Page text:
Personal financial statements, much like that X or finger pointing YOU ARE HERE on a map, let you know exactly where you currently stand financially. Why is this important? Well, because you can’t get to a destination and plan out your future without knowing your starting point.
Even amazing technology like Google Maps or Waze needs a current location to provide detailed directions on how to get to our desired endpoint. You may want to retire at 65 or pay for your kid’s education, but it is impossible to build plans to achieve those goals without proper financial statements. So what statements are important and what should they include?
An income statement covers a certain period of time, usually one year of income and expenses.
PRIOR YEAR INCOME: We start with including all of your income earned over the prior year, things like:
- Capital gains
- Business earnings
EXPENSES: Next, we calculate expenses. It’s always best to start with broad categories and work down to itemized expenses. Broad categories include:
- Living expenses
- Debt payments
- Insurance premiums
- Charitable contributions
- Children expenses
Once you have your categories, it’s easier to itemize individual entries.
HELPFUL TIP: It’s important that we attempt to be as accurate as possible when putting together our income statement. We don’t want to create too rosy or too dire a picture. I suggest tracking income and expenses over quarterly time periods first, then building them into annual amounts. The amounts can be verified through tax returns, bank statements, etc.
Once you have an income statement in place for the previous year, you can start to budget and build out a pro forma or projected income statement for upcoming years. Your income statement should show at least some discretionary or positive income.
If you are showing a negative number, that means you are spending more than you are earning and are likely doing so by using debt. At some point, you will have too much debt, creating too high a monthly interest expense that you can no longer afford, which will result in bankruptcy.
What is a Balance Sheet?
A balance sheet is a snapshot of your assets, liabilities and net worth. This statement can be summarized in two ways:
Assets – Liabilities = Net Worth
or Assets = Liabilities + Net Worth
Either way, each side of the equal sign must balance, hence the name.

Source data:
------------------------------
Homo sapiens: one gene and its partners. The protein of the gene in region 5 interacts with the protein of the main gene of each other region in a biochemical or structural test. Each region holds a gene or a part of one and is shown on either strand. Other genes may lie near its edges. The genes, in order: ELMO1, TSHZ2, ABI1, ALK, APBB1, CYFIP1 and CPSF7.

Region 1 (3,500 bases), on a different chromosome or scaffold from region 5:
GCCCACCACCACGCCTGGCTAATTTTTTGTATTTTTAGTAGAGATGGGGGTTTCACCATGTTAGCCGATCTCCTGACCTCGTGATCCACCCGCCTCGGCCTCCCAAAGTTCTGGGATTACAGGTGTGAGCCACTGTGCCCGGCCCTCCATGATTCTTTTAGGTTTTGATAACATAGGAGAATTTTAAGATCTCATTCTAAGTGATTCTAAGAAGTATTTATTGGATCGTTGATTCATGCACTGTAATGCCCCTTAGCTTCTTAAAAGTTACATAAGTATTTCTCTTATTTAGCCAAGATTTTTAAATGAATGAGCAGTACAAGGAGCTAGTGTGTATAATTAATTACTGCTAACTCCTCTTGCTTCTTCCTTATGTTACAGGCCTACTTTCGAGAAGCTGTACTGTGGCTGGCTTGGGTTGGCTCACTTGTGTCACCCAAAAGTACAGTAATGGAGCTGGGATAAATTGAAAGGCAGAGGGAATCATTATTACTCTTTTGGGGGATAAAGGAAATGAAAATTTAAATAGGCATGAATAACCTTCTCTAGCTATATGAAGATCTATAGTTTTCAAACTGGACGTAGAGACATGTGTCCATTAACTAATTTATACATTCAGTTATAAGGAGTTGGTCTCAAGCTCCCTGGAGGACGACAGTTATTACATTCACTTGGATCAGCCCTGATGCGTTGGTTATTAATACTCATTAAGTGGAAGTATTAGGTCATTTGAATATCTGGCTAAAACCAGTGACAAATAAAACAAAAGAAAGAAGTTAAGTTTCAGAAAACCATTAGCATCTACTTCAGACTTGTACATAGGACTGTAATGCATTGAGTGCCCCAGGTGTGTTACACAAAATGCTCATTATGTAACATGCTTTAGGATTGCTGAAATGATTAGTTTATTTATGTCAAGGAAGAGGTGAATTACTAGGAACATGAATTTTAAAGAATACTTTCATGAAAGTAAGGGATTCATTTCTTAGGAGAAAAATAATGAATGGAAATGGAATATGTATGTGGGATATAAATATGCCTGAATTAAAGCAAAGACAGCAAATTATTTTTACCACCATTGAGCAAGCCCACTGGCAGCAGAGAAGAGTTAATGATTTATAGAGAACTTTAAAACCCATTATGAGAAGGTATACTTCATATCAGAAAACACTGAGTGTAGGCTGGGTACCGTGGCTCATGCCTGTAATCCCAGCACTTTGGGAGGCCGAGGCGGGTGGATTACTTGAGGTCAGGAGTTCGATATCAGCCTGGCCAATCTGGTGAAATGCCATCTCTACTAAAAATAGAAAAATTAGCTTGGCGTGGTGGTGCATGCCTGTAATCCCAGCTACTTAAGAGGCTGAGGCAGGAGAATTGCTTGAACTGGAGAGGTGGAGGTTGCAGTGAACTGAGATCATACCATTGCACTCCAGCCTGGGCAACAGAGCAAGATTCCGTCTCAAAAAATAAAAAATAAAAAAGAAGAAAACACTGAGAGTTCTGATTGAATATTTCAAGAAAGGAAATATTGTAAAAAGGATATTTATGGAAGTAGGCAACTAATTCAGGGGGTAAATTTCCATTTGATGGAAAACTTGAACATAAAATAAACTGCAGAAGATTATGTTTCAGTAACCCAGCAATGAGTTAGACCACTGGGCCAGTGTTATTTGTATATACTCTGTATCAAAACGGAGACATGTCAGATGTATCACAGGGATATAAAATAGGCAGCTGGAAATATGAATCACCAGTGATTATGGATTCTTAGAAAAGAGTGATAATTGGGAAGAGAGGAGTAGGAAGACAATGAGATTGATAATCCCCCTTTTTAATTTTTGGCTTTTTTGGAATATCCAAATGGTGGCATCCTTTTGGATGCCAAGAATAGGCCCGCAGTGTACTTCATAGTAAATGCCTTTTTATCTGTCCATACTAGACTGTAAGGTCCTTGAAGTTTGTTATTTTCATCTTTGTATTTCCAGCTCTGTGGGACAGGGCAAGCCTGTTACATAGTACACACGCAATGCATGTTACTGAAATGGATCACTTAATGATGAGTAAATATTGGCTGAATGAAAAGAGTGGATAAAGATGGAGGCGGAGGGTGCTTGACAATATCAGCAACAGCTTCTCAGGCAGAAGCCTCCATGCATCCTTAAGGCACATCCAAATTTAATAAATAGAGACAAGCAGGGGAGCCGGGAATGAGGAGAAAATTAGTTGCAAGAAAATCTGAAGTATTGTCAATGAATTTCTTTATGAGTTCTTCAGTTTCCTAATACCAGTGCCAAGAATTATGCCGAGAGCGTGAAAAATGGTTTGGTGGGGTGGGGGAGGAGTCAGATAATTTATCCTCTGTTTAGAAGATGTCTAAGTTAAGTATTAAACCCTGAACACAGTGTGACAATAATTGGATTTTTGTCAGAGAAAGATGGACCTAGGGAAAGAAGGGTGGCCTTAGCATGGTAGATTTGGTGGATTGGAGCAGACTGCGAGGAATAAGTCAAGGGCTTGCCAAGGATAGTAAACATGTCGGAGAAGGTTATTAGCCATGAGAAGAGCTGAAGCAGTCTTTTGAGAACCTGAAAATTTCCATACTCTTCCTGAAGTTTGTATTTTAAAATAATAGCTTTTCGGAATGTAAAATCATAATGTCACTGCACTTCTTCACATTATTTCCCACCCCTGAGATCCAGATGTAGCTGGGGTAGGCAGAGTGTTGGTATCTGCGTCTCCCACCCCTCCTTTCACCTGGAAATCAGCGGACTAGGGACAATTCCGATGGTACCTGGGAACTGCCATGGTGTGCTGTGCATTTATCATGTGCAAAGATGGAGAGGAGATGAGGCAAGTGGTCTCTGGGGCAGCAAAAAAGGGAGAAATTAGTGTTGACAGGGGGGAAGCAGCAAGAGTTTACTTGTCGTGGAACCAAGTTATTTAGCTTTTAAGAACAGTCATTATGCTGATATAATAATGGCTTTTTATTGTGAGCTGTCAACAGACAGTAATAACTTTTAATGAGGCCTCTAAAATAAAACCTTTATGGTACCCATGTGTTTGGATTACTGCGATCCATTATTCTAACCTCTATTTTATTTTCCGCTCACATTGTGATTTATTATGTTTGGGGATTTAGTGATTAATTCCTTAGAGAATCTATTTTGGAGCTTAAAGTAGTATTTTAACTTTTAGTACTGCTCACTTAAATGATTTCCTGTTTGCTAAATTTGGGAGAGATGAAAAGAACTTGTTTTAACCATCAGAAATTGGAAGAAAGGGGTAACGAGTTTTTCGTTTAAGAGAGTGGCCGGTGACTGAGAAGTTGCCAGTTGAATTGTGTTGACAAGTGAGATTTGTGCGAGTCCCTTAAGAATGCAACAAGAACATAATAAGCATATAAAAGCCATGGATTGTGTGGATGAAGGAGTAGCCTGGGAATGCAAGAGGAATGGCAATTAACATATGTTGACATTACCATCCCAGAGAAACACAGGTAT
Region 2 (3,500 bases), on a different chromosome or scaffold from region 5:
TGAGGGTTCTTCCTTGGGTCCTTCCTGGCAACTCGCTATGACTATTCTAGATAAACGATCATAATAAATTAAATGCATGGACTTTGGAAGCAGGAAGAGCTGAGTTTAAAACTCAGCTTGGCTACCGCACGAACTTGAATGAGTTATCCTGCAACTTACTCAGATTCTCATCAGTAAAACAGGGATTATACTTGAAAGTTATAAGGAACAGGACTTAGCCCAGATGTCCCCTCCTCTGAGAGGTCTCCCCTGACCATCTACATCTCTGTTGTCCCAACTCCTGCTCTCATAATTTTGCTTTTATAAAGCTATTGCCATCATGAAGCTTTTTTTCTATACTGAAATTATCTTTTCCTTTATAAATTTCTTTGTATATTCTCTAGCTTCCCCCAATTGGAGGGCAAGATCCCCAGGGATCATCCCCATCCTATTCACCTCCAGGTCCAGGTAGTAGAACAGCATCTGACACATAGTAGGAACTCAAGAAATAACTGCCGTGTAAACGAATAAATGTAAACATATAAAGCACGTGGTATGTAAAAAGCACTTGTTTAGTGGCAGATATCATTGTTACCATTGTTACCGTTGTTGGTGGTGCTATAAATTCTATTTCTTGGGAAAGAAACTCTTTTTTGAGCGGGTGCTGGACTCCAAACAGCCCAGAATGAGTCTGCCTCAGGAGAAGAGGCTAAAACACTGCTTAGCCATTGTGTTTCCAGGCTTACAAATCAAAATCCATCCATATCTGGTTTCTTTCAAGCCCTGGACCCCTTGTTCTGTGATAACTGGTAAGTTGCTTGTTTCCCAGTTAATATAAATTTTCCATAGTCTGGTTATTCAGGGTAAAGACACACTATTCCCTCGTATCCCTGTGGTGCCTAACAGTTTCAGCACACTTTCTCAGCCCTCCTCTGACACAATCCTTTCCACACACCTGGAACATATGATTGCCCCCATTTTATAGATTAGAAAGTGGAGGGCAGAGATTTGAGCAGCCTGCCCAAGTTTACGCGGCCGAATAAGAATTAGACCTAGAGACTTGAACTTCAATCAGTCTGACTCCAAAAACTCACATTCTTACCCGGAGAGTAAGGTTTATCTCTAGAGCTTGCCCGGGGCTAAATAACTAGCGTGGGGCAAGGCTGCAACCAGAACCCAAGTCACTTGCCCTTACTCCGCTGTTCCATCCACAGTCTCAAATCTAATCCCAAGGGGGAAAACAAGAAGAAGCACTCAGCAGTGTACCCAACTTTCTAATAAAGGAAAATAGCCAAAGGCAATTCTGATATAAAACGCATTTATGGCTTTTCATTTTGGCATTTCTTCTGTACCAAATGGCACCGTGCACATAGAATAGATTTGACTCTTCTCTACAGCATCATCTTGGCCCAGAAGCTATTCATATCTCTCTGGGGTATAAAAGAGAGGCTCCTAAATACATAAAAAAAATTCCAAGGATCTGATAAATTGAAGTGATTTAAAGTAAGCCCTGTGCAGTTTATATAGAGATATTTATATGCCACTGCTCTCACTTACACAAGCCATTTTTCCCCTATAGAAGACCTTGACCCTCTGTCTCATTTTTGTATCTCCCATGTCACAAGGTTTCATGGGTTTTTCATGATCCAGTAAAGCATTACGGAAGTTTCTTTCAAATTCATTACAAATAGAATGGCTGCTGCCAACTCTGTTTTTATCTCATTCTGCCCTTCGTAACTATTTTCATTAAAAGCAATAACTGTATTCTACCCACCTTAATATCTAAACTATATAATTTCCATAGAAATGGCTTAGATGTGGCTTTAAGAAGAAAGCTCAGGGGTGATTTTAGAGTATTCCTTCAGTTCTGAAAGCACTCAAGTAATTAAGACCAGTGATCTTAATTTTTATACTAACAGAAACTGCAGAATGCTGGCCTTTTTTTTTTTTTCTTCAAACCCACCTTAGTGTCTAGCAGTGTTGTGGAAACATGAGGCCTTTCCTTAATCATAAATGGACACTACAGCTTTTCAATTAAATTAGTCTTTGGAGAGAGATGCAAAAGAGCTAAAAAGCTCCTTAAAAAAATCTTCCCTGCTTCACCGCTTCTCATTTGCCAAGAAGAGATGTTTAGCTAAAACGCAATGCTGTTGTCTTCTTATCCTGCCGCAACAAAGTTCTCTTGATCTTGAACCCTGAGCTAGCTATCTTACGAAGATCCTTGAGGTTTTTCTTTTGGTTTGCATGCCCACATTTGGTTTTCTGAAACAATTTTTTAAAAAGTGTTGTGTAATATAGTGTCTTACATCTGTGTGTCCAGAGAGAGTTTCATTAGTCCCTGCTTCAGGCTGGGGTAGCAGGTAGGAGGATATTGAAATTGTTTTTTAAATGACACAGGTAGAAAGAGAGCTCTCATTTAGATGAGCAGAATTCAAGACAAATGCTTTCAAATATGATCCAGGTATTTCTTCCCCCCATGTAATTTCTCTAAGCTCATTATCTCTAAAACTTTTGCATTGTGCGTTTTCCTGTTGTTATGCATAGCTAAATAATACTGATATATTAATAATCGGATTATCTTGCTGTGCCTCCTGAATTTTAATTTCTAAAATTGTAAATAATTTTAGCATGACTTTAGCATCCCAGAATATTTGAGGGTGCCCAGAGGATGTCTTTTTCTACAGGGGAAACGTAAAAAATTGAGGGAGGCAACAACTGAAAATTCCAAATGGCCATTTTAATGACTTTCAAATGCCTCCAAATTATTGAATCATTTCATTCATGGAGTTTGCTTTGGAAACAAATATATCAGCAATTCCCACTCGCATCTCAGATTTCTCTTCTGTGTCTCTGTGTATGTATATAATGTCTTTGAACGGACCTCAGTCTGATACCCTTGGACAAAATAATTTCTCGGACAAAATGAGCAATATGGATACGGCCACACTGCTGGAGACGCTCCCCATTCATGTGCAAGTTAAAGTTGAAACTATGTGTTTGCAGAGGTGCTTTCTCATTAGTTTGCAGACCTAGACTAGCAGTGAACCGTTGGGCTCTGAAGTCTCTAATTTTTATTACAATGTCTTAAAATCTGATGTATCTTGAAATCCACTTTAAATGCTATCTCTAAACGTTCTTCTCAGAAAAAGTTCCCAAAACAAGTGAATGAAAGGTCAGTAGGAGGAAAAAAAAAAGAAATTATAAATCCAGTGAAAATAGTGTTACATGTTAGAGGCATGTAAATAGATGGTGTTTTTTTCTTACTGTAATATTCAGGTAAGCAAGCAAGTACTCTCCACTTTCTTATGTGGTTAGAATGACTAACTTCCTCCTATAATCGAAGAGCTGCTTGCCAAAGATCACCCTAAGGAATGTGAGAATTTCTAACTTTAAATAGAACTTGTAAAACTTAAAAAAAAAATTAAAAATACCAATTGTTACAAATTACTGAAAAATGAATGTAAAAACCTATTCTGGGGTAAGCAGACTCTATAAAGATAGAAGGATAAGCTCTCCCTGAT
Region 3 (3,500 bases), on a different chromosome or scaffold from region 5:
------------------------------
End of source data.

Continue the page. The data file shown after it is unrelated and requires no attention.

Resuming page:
ASSETS: Assets are going to include all of your cash or cash-like holdings including:
- Money markets
- Brokerage accounts
- 529 plans
- Real estate
- Personal use assets (such as primary residence/autos/jewelry).
There is an important distinction between investment and personal use assets. For something to be an investment asset, you need to be willing to sell the asset for profit to fund whatever financial goals you may have. So, if you have a wine collection that you drink throughout the year, that is a personal use asset, not an investment asset.
LIABILITIES: Liabilities are going to include all of your debts, both short-term and long-term – anything you are on the hook for paying back. Here we will find your:
- Home equity
- Credit cards
- Student loans
- Auto loans
Once we account for everything, we are hoping to have more assets than liabilities. This creates a positive net worth.
Personal Financial Statements Help You Set Goals
Your goal should be to increase this net worth over time so that when you retire you have accumulated a large enough nest egg that you no longer must work for your income. It is OK to have a negative net worth when you are younger, but it will prove very difficult to retire with one.
Creating personal financial statements is the first step toward taking ownership of your finances and learning where you currently stand. Without this vital information, it is impossible to build a roadmap (financial plan) and get to where we want to go. Succeeding (achieving our financial goals) becomes very unlikely.
If you haven’t recently reviewed your financial plan you should contact your CERTIFIED FINANCIAL PLANNER™ Practitioner.
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